Criss-crossing slats, geometric assemblages of beams and latticework that lets in natural light and affords filtered views of the landscape are among the unexpected ways in which famed Japanese architect Kengo Kuma uses the timeless material of wood. Approaching architecture from a gardener’s perspective, Kuma takes issue with designers who seem to be “forcing their compositions onto nature,” setting out to work with it organically instead.
Kuma has produced some of the world’s most striking timber structures, including the Besançon Art Center and Cité de la Musique in France with its checkered composition of wood and glass (below), and the nest-like Sunny Hills, a facade for a dessert shop.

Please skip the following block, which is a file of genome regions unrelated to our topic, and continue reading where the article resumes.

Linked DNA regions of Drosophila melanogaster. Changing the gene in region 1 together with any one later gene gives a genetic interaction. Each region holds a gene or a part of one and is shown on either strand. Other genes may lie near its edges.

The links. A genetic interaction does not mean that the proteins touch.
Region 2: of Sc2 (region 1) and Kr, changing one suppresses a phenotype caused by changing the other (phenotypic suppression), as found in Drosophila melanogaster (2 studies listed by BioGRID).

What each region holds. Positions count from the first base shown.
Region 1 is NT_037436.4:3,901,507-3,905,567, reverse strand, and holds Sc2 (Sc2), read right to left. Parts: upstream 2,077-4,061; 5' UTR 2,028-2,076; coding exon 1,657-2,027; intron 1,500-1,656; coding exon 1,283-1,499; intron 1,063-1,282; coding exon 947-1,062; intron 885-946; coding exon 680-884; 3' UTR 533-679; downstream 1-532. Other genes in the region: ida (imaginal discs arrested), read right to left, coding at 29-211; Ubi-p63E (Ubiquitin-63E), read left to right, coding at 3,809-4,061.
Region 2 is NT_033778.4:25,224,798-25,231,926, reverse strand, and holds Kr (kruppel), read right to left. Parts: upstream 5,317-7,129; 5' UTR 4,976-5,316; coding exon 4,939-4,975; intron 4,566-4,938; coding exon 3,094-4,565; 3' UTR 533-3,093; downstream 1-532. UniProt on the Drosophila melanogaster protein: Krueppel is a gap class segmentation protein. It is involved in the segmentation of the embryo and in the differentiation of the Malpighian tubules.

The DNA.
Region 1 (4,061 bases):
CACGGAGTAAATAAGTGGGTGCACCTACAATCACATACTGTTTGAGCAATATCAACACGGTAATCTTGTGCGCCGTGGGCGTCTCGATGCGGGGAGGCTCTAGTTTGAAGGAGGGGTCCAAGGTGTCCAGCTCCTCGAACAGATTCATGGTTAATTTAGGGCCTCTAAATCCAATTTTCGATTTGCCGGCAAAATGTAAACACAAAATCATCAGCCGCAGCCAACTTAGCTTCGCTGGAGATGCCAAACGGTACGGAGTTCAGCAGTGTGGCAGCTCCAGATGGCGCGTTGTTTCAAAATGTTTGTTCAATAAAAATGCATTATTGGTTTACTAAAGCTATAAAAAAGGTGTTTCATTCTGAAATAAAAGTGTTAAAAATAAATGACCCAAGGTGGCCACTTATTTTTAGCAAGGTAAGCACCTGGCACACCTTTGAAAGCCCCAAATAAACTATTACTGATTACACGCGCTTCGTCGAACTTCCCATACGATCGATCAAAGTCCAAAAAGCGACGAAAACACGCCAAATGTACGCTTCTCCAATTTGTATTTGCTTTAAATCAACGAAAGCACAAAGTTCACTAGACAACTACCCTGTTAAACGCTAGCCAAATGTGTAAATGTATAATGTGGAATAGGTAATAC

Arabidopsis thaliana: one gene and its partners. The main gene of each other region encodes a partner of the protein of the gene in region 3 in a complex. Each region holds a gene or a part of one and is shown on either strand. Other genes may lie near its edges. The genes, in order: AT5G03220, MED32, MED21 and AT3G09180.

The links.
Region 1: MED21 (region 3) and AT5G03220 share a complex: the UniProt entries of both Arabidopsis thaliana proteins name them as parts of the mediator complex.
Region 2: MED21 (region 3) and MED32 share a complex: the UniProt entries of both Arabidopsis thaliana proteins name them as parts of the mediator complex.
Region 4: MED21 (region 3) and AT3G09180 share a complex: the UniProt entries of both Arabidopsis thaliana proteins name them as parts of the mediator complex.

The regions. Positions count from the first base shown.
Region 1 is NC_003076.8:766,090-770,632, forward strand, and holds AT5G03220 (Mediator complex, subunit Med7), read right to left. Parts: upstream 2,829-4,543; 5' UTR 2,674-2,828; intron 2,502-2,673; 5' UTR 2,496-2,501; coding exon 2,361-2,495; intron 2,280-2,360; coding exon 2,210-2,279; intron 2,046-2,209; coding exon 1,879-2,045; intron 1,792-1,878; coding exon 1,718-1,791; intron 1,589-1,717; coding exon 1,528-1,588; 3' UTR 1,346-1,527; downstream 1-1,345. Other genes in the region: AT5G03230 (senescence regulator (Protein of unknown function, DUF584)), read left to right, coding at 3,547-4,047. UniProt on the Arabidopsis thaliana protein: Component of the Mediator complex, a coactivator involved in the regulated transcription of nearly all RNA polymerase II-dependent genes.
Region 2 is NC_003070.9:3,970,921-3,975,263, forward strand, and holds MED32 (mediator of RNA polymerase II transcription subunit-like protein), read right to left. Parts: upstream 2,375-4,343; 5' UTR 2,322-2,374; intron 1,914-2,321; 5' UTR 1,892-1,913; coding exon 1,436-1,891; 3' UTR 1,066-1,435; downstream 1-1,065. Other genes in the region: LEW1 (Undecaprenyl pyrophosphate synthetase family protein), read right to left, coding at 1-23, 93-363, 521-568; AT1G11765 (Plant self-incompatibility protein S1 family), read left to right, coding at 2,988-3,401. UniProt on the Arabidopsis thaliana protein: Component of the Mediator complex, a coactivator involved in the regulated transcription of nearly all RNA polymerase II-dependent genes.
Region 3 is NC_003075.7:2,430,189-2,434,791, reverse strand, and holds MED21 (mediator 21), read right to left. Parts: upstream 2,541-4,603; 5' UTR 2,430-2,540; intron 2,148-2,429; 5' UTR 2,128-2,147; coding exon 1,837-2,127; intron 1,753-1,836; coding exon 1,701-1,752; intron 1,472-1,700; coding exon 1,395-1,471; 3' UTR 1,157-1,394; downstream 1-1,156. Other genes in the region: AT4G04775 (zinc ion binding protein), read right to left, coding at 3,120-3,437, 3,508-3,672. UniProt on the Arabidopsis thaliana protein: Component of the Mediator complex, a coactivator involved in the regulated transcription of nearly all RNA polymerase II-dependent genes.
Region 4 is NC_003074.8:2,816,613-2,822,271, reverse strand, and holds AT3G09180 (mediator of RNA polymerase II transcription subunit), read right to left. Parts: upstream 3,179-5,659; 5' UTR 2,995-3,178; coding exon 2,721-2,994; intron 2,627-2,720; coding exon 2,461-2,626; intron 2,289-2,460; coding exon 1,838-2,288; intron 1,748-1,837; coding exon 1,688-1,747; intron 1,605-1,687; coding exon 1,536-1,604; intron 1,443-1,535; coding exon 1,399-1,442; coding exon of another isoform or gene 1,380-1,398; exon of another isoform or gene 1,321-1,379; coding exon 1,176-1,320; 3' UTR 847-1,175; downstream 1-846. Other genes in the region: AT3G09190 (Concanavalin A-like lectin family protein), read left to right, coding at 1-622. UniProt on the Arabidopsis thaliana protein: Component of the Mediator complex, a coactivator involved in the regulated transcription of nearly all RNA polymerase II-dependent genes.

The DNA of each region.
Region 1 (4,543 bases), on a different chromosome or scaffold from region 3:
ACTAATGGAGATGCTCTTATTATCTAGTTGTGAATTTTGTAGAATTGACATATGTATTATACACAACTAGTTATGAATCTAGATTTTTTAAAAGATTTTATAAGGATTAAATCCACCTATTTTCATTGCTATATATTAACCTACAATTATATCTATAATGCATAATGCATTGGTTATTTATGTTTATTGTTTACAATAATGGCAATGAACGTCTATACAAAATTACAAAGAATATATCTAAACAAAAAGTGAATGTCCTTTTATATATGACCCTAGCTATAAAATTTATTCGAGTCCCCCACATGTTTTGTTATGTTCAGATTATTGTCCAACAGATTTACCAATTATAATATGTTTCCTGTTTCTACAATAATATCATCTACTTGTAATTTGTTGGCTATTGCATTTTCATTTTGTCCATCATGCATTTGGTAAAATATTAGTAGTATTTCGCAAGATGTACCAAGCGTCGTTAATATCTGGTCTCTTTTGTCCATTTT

Working with smaller pieces of wood makes these designs more complex than conventional wooden structures, producing a softer effect that pulls in both the Japanese tradition of weaving and the country’s ancient joinery techniques.
For example, Kuma’s Starbucks (pictured top) – located adjacent to one of Japan’s most-visited shrines – is made of 2,000 poles that are woven together diagonally to create a sense of direction and fluidity. With this artistic approach, there’s no way to avoid staring up at the wooden structure and marveling at its beauty.